When Mental Illness Causes a Shopping Addiction

June 26, 2017

        Though addiction runs in my family, I never worried too much about it catching up to me. I don’t have the desire to drink when I’m upset and am actually turned off by alcohol when I’m not in a good mood. I’ve never had the desire to smoke or do drugs. I was able to give up sugar and binge-eating fairly easily. I hate casinos and find gambling to be boring. I saw all of those things as being the dangerous addictions that can take over your life. It wasn’t until recently that I discovered I have an addiction to shopping and it’s fueled by my anxiety and depression.

         I’ve loved clothes and changing up my style ever since I was little. I was shy and how I dressed was my way of expressing myself and discovering my personality. My dresser and closets were always overflowing but no one pointed this out as being a concern. I was just seen as a typical girl. I’ve been an impulse buyer for as long as I can remember. I get anxiety if I walk into a mall and have to limit myself or not buy anything at all. I fall in love with items instantly and more than half of the time, I end up not loving it once it’s home with me or I rarely use or wear it.

        Due to my current financial struggles, I decided to research how to be both frugal and minimalist. As I researched those lifestyles, I was drawn to the idea of living with less and being intentional about my purchases. I looked around my apartment and suddenly saw all of my decor as clutter. When I got dressed, I noticed how many clothes I haven’t worn in years but never got rid of “just in case.” I started my minimalist journey by selling items I knew for sure I didn’t use or want anymore. I came up with a plan to minimize my wardrobe by selecting outfits I love and feel good in and only keeping those. If I feel good in those outfits, why worry about wearing them often? I found getting rid of my belongings to be surprisingly easy and I loved the feeling of having a calmer living space to help balance out my anxious mind. I used to be the person who had to have every inch of space on my walls covered but I was able to allow for a large amount of blank space on my walls and enjoy the way it looked to have only what I loved in intentional places.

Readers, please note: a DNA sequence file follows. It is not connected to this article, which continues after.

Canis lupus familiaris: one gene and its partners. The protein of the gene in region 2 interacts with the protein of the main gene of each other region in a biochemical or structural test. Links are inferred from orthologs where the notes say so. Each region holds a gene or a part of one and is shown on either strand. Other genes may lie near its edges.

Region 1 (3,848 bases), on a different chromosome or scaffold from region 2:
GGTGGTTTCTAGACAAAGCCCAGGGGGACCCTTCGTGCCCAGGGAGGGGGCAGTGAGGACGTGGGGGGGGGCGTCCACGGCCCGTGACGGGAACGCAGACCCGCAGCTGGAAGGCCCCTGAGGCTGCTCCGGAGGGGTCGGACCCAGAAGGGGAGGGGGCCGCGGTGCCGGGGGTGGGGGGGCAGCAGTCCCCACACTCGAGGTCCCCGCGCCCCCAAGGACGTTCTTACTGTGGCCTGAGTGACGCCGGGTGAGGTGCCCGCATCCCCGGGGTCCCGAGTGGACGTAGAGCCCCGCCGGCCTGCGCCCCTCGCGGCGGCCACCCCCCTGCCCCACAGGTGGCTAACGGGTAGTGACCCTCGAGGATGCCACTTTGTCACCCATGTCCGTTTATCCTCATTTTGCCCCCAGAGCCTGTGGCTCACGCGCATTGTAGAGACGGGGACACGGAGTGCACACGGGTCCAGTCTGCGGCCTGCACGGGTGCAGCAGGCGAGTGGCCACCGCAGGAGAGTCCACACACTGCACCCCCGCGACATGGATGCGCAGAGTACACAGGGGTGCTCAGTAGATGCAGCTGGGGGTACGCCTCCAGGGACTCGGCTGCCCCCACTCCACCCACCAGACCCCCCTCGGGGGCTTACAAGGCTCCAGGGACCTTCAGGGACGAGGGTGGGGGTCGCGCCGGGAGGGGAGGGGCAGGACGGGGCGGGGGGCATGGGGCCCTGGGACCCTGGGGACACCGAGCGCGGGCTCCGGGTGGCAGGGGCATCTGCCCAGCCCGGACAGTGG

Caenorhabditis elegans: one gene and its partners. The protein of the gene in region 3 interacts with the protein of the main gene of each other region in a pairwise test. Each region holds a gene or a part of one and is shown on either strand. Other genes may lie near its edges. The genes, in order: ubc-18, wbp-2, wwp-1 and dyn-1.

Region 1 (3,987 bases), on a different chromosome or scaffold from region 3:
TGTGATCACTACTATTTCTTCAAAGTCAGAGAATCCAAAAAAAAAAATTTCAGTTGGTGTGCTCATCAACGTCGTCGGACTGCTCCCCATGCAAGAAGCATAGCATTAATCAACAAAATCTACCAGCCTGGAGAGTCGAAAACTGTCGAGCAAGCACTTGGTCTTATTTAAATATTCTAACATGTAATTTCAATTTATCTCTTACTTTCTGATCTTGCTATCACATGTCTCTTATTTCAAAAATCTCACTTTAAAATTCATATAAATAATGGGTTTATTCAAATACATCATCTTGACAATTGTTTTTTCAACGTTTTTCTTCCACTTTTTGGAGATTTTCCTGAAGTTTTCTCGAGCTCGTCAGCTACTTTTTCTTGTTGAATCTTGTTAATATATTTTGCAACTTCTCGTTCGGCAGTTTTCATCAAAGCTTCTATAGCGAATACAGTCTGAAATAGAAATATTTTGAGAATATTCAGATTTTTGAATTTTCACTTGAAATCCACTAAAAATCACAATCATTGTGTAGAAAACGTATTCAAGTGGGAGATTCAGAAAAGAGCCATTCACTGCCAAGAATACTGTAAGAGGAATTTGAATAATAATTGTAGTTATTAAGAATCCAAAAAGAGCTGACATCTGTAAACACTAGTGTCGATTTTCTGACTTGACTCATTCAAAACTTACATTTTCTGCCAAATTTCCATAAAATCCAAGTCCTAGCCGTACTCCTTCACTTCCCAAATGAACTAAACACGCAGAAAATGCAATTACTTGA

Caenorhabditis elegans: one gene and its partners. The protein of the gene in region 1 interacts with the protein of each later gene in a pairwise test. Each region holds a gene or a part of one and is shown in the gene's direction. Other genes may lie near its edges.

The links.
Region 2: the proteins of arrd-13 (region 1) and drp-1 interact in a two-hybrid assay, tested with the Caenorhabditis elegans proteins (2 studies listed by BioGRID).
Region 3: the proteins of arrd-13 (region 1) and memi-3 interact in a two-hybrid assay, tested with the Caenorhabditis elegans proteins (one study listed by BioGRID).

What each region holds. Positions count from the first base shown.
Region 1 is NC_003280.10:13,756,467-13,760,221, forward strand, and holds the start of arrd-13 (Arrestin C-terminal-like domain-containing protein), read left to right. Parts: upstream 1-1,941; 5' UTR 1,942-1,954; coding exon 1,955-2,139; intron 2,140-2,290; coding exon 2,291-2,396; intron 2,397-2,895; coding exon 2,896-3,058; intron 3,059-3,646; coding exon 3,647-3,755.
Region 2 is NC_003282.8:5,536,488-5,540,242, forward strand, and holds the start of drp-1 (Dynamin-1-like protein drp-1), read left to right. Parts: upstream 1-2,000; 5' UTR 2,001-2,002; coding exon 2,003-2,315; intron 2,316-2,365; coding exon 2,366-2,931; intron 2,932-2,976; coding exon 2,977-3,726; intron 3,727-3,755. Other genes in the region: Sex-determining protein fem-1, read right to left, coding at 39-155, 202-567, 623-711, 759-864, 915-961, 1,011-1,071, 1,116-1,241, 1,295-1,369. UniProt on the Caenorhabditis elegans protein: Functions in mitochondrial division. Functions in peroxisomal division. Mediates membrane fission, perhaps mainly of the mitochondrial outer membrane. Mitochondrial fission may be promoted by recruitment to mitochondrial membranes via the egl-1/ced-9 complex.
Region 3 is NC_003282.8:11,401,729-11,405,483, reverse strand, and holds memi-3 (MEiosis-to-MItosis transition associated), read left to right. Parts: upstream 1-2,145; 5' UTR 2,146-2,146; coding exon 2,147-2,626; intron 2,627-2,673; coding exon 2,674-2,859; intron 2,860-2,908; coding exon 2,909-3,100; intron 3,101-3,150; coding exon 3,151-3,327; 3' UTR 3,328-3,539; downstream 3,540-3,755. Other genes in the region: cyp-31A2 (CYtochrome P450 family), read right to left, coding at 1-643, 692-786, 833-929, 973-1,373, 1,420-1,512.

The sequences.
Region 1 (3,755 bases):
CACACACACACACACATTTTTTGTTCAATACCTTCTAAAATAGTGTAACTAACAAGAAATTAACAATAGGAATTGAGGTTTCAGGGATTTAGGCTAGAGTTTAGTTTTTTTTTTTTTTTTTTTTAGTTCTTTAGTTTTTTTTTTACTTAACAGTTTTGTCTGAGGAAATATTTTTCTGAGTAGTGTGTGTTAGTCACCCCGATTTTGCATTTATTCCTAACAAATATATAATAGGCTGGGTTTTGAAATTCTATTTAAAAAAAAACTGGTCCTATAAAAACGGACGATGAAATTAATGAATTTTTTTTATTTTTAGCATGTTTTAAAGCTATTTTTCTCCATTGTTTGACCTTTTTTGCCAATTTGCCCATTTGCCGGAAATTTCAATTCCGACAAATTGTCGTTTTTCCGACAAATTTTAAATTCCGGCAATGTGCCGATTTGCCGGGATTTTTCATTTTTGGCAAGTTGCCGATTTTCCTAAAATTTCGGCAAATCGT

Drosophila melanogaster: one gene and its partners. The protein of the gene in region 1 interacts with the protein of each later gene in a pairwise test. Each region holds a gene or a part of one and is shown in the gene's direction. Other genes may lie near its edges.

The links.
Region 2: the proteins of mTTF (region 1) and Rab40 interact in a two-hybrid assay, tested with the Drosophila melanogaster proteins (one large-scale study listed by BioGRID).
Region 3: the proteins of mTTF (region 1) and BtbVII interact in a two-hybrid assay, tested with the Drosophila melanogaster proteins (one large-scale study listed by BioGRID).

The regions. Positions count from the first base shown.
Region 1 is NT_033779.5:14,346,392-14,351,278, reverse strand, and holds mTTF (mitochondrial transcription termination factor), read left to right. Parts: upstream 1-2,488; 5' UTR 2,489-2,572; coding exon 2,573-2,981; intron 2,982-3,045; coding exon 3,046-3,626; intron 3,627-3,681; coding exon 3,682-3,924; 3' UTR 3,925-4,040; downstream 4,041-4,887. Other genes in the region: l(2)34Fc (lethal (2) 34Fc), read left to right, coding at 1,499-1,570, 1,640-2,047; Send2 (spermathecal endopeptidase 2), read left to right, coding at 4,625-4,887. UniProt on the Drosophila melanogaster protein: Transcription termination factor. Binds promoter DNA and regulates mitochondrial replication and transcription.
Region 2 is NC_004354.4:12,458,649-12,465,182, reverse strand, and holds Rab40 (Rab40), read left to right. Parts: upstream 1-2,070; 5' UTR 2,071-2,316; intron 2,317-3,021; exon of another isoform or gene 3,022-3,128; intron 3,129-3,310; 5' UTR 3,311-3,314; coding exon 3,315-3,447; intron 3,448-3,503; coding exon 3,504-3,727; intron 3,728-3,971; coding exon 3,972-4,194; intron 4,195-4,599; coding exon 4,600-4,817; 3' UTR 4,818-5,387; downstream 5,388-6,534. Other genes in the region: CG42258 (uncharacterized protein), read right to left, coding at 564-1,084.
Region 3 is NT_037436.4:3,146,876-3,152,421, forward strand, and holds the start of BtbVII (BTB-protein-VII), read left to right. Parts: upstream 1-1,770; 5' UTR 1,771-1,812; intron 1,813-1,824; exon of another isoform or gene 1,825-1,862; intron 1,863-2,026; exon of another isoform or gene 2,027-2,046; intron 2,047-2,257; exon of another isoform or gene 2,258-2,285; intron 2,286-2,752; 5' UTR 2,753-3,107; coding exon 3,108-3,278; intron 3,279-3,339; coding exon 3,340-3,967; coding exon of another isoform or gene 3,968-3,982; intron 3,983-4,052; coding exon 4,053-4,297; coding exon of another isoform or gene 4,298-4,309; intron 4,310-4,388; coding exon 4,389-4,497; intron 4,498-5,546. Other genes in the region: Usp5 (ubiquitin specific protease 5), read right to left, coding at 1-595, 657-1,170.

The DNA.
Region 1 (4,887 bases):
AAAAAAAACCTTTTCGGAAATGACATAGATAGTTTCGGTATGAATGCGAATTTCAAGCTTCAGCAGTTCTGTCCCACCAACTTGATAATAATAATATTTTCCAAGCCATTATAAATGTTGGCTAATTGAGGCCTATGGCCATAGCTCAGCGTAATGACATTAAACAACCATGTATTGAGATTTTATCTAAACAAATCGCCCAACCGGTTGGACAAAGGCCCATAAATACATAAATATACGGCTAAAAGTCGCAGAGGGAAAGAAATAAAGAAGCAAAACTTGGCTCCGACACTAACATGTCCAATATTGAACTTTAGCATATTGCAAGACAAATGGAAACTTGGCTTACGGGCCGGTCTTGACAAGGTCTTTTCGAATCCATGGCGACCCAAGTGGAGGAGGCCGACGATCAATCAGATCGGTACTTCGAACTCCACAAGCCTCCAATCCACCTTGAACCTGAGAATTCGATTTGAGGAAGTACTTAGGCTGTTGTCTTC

After doing all of this organizing I went to Target to pick up toiletries. As I walked past the clothes, I found myself thinking thoughts like “just one more top to finish my wardrobe.” As I walked past the home decor I found myself thinking, “just one more decoration to make my place feel right.” Now that I was learning about living with less, I was suddenly very aware of these thoughts. I was feeling intense anxiety being surrounded by all of these items and my urge to buy something didn’t have much to do with whether that item had a purpose or if I legitimately loved it. I just had this intense desire to impulsively buy these items under the belief that everything in my life will finally be perfect if I buy that one last thing. I often bought quirky items like Lego rings and a Lisa Frank backpack to provide myself with a temporary feeling of excitement. I’d post my items on social media for extra validation.

        This is what I’ve been doing to myself my entire life. I always thought that if I bought that one outfit, the guy I liked would finally notice me and I would finally feel good about myself. If I bought that foundation even though I already have one, I would finally be prettier. If I bought that decoration for my apartment, my place will finally feel like home. For most of my life I have felt like I’m not in control and shopping gave me that sense of control over my life. It was also almost like self-soothing. Whenever I was depressed, sad, or anxious I would fill the void I felt with meaningless objects to provide a temporary high. Eventually that high would fade and I would be left feeling low, perhaps even worse than before if I spent too much money. I’ve had a lot of abusive guys compare me to other girls and these comparisons made me obsessively buy clothes to look like the girls I was being compared to and try to make myself more beautiful for other people. I didn’t see my shopping problem as an addiction because I thought I was experiencing normal behavior of someone who likes to shop. People always joke about not being able to walk into Target without buying everything that’s not on their list. However, I came to the conclusion that this was a serious problem for me when I considered whether it was having a harmful impact on my life.